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Where do I enter a T5008 slip on my tax return?

“I have a trading account and my bank sent me a T5008 slip and a trading summary for the year. Do I have to enter both of these on my tax return or just one? If so, which one?”

Ack! Whatever you do, do not enter both! You’ll end up paying double the tax. Now that I have your attention…

So what is a T5008 slip anyway?

You mean besides a slip I absolutely hate? I know, hate is a strong word. I wish I had the vocabulary to come up with something stronger.

You see, the T5008 is not sent out by your broker or bank to “assist you in preparing your taxes,” despite what the letter says that accompanies the slip. The Canada Revenue Agency requires your broker to prepare and send these out to you whenever certain types of trades/transactions occur. And, of course, your broker must send a copy of the T5008 slip to the CRA. So, the T5008 slip is really just a sneaky way for the CRA to keep an eye on people selling stocks.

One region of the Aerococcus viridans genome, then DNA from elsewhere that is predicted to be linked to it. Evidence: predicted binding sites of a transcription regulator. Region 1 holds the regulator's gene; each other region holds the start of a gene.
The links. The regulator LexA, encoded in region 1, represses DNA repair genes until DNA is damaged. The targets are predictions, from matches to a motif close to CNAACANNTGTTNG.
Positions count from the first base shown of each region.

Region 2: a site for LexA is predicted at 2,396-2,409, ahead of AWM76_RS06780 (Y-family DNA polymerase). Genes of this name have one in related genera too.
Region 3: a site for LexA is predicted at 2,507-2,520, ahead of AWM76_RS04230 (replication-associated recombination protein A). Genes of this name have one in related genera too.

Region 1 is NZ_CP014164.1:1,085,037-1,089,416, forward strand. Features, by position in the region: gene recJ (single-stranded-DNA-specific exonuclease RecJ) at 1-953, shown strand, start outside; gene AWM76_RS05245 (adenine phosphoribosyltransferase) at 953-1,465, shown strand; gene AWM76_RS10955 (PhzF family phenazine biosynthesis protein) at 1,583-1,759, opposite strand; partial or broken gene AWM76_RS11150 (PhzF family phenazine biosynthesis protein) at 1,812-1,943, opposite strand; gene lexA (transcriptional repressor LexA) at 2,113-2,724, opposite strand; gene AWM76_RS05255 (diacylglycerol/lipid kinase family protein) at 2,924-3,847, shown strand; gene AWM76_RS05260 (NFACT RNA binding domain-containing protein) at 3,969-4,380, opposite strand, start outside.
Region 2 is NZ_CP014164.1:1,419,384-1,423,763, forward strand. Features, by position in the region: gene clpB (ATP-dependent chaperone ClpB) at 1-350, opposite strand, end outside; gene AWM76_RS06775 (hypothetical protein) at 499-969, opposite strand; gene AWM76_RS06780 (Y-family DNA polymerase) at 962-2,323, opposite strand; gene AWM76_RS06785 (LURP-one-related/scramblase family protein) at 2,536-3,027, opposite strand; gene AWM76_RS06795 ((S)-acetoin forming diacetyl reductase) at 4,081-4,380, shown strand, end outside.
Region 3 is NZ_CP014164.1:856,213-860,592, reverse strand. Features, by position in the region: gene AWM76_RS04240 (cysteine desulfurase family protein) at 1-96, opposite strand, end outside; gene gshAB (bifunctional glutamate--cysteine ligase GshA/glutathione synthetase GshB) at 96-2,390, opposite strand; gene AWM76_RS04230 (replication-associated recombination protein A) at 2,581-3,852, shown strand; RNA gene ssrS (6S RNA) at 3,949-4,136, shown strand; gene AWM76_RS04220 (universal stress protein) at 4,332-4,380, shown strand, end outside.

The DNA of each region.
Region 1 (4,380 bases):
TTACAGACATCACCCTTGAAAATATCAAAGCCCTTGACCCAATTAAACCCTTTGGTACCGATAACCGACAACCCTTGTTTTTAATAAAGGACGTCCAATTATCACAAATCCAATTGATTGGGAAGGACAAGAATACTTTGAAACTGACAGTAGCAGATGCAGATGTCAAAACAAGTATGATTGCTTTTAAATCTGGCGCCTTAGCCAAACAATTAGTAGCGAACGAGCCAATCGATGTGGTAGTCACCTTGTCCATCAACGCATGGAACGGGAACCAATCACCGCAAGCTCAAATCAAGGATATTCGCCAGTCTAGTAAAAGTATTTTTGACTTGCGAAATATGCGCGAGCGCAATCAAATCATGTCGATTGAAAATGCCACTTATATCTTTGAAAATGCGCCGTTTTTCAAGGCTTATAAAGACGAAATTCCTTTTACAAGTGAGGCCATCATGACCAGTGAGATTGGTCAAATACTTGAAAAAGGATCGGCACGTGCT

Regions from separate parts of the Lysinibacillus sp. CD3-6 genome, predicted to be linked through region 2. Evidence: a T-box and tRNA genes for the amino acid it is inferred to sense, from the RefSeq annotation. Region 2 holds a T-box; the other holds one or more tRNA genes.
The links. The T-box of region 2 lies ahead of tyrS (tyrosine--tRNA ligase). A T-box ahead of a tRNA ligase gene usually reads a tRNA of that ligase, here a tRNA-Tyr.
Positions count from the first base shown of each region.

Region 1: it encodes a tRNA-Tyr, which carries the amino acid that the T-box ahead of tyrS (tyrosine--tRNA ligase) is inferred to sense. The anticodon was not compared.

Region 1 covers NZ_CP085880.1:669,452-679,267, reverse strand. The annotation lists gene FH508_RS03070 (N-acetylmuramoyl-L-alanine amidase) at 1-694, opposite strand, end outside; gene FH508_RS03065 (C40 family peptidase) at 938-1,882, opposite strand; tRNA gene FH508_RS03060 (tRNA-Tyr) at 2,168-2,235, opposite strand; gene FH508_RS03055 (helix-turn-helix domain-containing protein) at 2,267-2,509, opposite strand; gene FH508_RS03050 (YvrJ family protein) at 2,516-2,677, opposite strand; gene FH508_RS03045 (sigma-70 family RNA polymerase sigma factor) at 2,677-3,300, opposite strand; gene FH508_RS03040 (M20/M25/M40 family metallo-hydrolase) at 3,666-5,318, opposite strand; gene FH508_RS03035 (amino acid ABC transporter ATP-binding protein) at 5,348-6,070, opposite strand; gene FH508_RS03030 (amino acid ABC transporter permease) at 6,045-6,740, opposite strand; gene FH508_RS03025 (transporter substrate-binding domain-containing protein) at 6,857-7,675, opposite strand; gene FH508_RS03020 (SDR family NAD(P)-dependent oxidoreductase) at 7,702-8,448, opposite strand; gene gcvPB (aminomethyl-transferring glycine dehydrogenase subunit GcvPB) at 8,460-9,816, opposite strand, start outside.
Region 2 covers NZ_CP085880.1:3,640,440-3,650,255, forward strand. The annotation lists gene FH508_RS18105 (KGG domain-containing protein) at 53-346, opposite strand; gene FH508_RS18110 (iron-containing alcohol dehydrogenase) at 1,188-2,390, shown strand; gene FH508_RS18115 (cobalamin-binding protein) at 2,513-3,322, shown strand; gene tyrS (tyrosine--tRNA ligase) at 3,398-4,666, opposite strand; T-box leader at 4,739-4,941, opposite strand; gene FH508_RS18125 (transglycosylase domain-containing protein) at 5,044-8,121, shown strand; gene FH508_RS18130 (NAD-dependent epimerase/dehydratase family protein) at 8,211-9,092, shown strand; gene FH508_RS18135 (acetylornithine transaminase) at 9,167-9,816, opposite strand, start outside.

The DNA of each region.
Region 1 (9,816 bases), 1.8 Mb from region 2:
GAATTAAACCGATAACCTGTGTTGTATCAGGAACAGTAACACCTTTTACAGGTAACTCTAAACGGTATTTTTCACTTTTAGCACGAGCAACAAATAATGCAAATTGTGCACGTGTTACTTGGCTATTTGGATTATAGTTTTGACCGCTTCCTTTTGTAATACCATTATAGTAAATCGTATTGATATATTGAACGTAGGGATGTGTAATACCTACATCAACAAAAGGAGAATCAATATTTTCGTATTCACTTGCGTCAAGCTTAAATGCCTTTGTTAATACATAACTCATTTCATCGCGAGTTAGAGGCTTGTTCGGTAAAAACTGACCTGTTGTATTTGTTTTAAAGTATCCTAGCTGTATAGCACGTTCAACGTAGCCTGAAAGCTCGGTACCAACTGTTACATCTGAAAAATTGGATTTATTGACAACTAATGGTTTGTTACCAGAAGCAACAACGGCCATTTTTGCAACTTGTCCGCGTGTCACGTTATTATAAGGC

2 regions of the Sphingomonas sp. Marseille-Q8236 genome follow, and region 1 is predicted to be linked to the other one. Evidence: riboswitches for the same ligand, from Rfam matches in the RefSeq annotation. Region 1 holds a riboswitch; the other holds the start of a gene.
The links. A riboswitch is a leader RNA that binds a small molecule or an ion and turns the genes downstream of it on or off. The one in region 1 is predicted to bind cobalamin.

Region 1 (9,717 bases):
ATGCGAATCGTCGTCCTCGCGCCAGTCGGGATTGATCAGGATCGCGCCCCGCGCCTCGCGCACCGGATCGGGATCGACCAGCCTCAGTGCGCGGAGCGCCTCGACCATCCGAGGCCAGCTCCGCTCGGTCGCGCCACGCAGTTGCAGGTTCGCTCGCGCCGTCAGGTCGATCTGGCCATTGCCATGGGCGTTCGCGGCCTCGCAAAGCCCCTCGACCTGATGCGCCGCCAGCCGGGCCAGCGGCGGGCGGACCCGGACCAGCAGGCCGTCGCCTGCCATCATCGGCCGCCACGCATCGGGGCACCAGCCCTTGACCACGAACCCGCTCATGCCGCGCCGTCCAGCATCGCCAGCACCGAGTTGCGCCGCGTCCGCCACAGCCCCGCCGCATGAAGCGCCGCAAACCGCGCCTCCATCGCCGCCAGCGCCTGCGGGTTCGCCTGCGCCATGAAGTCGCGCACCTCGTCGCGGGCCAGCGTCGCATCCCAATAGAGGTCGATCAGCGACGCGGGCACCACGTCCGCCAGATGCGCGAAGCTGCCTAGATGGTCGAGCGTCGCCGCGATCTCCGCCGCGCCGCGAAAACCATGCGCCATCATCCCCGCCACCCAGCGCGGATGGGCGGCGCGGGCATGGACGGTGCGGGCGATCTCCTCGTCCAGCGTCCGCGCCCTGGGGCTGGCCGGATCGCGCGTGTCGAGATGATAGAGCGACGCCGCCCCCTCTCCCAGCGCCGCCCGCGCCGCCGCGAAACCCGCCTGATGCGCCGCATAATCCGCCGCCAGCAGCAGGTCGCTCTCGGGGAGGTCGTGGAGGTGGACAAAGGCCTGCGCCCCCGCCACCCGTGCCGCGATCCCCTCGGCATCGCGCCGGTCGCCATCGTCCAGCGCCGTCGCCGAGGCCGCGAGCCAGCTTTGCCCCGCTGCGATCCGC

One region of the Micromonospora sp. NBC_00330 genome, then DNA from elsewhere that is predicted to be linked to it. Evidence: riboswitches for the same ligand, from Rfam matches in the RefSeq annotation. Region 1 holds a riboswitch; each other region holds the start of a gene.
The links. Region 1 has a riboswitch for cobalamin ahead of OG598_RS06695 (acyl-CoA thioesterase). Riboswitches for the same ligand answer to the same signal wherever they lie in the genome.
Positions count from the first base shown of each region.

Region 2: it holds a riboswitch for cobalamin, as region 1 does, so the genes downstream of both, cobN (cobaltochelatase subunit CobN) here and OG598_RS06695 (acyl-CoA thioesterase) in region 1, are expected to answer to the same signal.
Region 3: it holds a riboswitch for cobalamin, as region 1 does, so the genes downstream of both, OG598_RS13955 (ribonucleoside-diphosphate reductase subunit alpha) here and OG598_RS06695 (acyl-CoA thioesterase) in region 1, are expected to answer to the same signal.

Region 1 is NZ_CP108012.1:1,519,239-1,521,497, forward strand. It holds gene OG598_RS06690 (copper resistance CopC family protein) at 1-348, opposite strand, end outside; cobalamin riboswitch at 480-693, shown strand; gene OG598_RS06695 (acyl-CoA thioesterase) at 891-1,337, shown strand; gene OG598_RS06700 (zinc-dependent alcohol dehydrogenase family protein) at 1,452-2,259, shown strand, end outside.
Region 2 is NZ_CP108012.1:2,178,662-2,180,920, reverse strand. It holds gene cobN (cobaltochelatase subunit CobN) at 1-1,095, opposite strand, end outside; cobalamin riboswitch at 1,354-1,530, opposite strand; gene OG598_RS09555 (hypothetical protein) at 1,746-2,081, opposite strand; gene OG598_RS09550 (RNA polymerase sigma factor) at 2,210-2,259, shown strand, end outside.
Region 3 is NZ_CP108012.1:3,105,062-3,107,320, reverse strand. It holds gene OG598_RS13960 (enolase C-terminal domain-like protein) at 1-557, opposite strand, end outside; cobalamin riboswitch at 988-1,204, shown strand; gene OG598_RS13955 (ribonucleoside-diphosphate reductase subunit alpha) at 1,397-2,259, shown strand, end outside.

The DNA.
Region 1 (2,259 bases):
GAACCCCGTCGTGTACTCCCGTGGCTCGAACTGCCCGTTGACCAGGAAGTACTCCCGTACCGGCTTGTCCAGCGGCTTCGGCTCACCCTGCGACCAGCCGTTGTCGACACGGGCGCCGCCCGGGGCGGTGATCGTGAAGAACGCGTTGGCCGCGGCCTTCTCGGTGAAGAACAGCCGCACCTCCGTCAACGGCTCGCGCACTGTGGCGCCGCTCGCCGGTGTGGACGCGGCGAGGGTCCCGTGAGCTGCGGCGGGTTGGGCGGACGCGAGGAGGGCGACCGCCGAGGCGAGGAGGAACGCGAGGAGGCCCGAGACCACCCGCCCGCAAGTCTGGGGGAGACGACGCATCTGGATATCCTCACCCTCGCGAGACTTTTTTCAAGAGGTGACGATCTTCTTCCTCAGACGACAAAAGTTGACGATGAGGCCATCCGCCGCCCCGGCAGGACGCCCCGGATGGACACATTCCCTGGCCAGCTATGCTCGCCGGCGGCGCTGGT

What information is on the T5008?

The selling price of the security is always on the slip. The CRA knows exactly how much you received in proceeds for dumping the latest dog. As for the cost of the security (or ACB, adjusted cost base in tax talk) sometimes it’s on the slip, sometimes it’s not. Occasionally it may even be accurate. Usually it’s not.

So…if the cost is not correct on the slip, how do I calculate my taxable gain on my tax return?

I know! Right?? This is further complicated by the fact that not all types of trades need to be recorded on T5008’s, so often they are not even an accurate portrayal of everything a taxpayer has sold in a given year. The taxpayer is required by law to calculate accurate ACB’s of any stocks bought and sold throughout the taxation year. Relying only on the flimsy T5008’s is a recipe for disaster.

So what do you use the T5008 for then?

I put my coffee cup on it. Works great. Then I use the trading summary to enter all my trades for the year on Schedule 3. Just remember to use a weighted average when calculating the ACB’s of any stocks sold in the year. I’ll talk more about that in another post since it deserves its own.

For now, just remember what to use the T5008 for.

Nothing.

 

March 28, 2014 Posted by | Personal Tax, Random Questions, tax | , , | Leave a comment

What year should I carry my current year capital loss back to?

(Before or after reading this post you may want to refresh your memory with: What do I do with a capital loss?)